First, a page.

We've had a week of beautiful Spring weather. It appeared suddenly, without those icky days that people like me from New England call "mud season."
There's still snow on the ground, but its melting away quickly, and soon we will be seeing little green sprouts of tulips peeking through.
This weekend, I put a Goldfinch feeder in the lilac trees outside my dining room window. There have been lots of goldfinches feeding in the early morning. As I sit and type this, I can see perhaps 25-30 of them in the trees, waiting for their turn for breakfast.
Soon, the lilac tress will be trying to push tiny buds out to the reach the warm sunshine.
I read an article once that said that people who live in a climate where there are 4 distinct seasons have a stronger grasp of the years going by, because they see the changing of the seasons, and realize better that another year has passed.
We really notice that first warm, sunny Spring day, and that nippy, cold morning in October that tells us that winter is not far away.
We have seasonal clothes, that include hats and mitts, and winter boots, and then, in the summer, shorts and sundresses.
And sometimes, somewhere in between, we have all of that stuff out at once...because today might be a sweatshirt kind of day, and tomorrow might be a winter coat kind of day.
And its usually about May before most of us tuck away the bag of salt for the walkway that sits near our front door, and replace it with soil to start the summer flower gardens with.
Its strange to me that some of you reading this have never had to scrape the ice and snow off your car window, or let it run to warm up for 20 minutes before you can get into it. Its funny that some of you think 50 degrees is cold!
As much as winter is a big fat pain the butt to those of us who have to go to work, or travel in conditions that are less than desirable, there's something to be said for taking your kids outside in the cold on Christmas morning in their pajamas to see the footprints that Santa left on the roof as he arrived the night before.
And something to be said for beautiful mornings like this, and the appreciation of a little yellow bird arriving to feed. That little feel of excitement of not having to put boots and mitts on your child in the morning to send them off to school. Turning the furnace down for the first time in months, and opening a window, even though its really too cold to do that just yet. Putting your clothes on the clothesline, although they will probably stay there all day long, and not get really dry...they will smell fabulous just the same.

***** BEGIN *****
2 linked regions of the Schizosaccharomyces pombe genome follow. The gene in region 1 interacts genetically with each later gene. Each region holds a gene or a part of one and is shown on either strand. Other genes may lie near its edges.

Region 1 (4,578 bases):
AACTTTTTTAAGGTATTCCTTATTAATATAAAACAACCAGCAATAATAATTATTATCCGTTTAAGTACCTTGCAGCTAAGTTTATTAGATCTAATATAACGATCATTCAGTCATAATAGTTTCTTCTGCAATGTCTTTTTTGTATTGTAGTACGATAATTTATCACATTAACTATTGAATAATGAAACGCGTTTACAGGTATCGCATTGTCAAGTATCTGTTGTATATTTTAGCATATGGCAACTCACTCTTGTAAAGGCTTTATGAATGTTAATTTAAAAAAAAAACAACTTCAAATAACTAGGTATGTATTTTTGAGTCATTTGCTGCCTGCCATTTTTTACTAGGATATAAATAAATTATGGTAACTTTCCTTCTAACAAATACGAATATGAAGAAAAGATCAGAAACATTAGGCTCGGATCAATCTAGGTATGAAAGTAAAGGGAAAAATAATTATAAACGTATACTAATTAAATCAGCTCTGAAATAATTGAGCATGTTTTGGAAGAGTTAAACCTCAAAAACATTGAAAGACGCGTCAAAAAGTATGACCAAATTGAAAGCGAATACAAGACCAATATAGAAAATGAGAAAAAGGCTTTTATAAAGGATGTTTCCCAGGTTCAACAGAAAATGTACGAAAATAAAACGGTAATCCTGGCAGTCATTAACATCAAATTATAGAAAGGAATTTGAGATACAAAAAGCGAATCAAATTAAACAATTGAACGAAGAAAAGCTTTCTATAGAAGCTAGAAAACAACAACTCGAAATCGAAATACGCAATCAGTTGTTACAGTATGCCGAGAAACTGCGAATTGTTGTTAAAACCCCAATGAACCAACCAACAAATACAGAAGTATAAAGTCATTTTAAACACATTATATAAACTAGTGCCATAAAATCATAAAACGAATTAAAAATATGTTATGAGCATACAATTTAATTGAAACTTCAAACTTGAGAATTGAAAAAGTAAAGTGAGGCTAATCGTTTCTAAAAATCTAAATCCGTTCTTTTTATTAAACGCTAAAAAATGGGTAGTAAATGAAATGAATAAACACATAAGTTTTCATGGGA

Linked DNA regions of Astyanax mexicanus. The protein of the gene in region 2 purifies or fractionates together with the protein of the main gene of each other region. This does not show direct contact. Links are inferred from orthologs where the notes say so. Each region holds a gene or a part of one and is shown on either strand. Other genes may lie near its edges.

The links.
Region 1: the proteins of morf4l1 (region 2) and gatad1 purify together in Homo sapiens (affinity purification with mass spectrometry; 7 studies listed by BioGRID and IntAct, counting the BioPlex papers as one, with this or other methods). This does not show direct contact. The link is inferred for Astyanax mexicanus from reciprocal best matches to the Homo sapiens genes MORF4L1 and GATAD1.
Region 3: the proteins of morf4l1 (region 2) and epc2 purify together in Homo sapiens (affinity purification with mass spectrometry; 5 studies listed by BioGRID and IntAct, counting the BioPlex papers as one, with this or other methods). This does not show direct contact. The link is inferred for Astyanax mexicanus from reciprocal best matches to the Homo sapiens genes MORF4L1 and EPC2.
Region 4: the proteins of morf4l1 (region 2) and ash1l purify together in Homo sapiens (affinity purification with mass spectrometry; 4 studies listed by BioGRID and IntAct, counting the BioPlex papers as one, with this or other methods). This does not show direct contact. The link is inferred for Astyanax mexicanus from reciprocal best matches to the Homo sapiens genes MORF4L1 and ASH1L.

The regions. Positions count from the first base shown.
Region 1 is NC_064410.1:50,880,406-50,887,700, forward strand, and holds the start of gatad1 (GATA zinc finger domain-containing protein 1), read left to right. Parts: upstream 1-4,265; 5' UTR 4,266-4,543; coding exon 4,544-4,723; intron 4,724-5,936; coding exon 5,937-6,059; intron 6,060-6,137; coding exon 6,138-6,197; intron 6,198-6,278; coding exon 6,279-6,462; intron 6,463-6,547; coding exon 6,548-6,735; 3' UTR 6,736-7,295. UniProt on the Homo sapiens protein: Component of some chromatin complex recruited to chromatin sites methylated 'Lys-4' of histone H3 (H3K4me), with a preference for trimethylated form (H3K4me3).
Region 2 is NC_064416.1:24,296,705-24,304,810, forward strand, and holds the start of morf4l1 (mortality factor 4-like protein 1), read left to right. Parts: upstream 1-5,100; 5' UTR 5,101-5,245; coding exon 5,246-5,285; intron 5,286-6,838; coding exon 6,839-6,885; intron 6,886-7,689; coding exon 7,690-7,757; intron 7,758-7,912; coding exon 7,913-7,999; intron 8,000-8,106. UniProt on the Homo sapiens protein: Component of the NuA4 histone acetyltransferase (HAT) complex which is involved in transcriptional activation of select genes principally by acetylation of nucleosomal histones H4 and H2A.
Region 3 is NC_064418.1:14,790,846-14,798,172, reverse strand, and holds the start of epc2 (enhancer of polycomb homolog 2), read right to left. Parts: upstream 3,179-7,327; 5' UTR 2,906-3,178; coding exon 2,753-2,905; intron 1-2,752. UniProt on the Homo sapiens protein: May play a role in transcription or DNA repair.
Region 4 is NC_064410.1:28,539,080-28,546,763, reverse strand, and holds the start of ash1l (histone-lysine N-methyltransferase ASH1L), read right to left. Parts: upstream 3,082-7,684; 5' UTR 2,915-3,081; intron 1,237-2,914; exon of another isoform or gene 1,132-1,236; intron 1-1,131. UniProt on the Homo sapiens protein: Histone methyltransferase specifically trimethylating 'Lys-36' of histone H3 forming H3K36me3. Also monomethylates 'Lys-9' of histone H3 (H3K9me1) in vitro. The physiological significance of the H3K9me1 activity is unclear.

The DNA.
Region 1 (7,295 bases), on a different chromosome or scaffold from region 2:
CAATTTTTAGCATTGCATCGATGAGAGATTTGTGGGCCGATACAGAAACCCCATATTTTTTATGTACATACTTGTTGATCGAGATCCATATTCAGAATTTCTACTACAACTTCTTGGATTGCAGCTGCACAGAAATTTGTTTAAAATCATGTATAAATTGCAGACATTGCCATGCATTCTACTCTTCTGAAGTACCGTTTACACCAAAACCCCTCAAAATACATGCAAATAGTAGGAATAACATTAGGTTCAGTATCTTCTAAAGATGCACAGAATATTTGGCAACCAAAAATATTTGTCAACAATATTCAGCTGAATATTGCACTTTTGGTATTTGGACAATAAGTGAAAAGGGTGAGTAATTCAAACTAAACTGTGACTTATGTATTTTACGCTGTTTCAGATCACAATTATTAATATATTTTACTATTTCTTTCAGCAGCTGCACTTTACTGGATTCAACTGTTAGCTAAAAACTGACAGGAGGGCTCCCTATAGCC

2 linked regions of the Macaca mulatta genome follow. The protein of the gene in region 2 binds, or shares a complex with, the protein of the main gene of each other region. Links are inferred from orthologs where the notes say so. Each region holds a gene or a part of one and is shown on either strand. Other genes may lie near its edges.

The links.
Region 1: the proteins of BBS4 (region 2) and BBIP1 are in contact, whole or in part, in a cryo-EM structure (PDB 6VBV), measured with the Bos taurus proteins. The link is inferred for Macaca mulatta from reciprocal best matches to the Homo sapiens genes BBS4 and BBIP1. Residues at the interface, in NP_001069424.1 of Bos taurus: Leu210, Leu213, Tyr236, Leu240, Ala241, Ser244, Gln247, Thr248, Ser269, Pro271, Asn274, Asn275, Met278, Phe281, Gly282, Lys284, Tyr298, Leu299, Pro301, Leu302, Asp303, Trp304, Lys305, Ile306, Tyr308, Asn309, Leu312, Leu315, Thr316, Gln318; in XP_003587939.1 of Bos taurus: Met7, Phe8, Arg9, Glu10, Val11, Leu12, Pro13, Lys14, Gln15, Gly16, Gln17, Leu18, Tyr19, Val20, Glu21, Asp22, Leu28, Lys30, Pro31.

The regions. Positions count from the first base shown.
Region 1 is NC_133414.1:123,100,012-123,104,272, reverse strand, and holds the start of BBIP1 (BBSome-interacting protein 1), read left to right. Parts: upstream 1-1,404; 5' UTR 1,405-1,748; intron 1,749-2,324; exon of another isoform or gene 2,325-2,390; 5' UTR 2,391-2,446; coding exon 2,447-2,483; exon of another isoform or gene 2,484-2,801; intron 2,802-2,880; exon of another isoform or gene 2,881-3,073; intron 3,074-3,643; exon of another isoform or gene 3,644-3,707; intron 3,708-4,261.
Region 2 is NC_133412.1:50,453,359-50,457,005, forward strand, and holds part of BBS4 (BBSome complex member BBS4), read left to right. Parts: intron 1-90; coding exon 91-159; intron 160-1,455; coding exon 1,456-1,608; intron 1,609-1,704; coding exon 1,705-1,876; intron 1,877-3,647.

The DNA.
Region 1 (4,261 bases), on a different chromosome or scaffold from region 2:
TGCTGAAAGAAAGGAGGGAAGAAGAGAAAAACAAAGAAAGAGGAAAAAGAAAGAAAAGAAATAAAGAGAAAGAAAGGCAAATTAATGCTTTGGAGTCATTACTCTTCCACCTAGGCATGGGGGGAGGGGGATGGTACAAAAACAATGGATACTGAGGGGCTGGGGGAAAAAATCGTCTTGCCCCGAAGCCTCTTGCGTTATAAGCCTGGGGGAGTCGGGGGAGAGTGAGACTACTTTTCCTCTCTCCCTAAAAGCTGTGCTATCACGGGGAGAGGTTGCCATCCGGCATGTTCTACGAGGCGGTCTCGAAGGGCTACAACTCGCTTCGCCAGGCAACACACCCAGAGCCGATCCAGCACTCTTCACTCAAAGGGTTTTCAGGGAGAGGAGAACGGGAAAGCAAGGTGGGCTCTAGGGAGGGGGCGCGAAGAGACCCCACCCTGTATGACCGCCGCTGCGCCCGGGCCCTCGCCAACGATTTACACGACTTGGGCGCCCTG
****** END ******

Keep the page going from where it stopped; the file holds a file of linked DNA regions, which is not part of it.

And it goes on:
For me, and a group of my friends, those tiny tulips peeking out have taken on great significance in our lives.
Many of you have read "Welcome To Holland", a short story written by Emily Perl Kingsley after the birth of her son who has Down syndrome. It talks about your life taking a different route than you expected, and how you will see the beauty of that if you slow down and enjoy what you see.
Recently, a mom that posts on our Trisomy 21 board died after a very short battle with leukemia. Anne is survived by her husband, and two daughters; the youngest little girl is just a year old, and has Down syndrome.
The ladies on the T21 board have embraced her family, and done some amazing things to help keep the memory of Anne alive.
One of those things was that many of us sent a single tulip in a vase to the funeral home where Anne rested. It was a great idea put forth by one of our Moms, and the tulip was symbolic of those of us who live in "Holland".
It was such a powerful reminder of our ability to embrace one another, and to celebrate our lives. Much more powerful than a whole bouquet of tulips; they arrived one by one, slowly building a whole army of tulips; just as we have arrived on this journey...one by one...slowly building our army, recognizing that we are walking this journey arm in arm with one another.
Strong and beautiful one by one. Breathtaking and full of awe as a group.